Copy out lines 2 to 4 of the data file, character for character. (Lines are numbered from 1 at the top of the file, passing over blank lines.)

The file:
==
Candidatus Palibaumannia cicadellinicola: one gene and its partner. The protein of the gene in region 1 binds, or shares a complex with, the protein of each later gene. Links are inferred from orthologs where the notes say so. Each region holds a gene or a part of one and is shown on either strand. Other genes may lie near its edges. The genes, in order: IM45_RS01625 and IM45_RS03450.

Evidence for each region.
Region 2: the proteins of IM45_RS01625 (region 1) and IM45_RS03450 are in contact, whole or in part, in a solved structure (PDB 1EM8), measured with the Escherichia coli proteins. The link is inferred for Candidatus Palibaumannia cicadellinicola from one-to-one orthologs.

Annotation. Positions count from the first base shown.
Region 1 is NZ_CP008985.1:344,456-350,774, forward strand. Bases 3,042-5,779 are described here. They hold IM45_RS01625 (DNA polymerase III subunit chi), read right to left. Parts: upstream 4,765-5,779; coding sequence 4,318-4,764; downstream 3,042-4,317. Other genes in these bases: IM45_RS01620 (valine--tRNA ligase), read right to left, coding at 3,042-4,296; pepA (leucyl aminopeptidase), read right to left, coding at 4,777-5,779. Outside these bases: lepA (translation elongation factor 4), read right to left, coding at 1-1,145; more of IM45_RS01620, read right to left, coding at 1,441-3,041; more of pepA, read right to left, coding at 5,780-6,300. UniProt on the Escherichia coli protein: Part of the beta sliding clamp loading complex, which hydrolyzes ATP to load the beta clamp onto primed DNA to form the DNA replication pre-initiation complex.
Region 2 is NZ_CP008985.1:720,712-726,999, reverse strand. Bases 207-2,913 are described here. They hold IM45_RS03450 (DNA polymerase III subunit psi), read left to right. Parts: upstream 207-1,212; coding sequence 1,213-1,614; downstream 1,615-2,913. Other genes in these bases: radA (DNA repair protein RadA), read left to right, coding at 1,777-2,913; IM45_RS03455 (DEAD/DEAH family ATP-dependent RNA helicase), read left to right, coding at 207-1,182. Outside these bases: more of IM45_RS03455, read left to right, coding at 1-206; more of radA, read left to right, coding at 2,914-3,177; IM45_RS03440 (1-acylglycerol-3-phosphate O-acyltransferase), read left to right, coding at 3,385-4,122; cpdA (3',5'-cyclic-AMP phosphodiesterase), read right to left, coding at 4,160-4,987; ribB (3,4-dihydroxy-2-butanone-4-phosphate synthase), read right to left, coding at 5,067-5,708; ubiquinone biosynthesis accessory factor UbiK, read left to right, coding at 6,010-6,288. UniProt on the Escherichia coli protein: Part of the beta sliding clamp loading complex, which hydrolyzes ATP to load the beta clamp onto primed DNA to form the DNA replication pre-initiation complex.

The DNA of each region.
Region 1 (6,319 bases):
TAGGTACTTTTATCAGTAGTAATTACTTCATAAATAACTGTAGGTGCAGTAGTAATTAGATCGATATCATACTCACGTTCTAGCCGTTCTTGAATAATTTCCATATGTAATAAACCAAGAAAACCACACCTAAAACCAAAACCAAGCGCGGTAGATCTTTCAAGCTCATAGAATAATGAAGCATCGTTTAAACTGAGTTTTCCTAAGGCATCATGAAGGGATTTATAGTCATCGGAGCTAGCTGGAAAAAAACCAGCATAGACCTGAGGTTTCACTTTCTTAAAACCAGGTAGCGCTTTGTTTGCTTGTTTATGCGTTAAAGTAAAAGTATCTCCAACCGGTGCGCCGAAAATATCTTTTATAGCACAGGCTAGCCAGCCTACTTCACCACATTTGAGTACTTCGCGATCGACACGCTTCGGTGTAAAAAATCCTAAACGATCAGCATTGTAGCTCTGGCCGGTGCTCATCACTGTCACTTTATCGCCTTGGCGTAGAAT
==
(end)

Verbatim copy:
Evidence for each region.
Region 2: the proteins of IM45_RS01625 (region 1) and IM45_RS03450 are in contact, whole or in part, in a solved structure (PDB 1EM8), measured with the Escherichia coli proteins. The link is inferred for Candidatus Palibaumannia cicadellinicola from one-to-one orthologs.

Annotation. Positions count from the first base shown.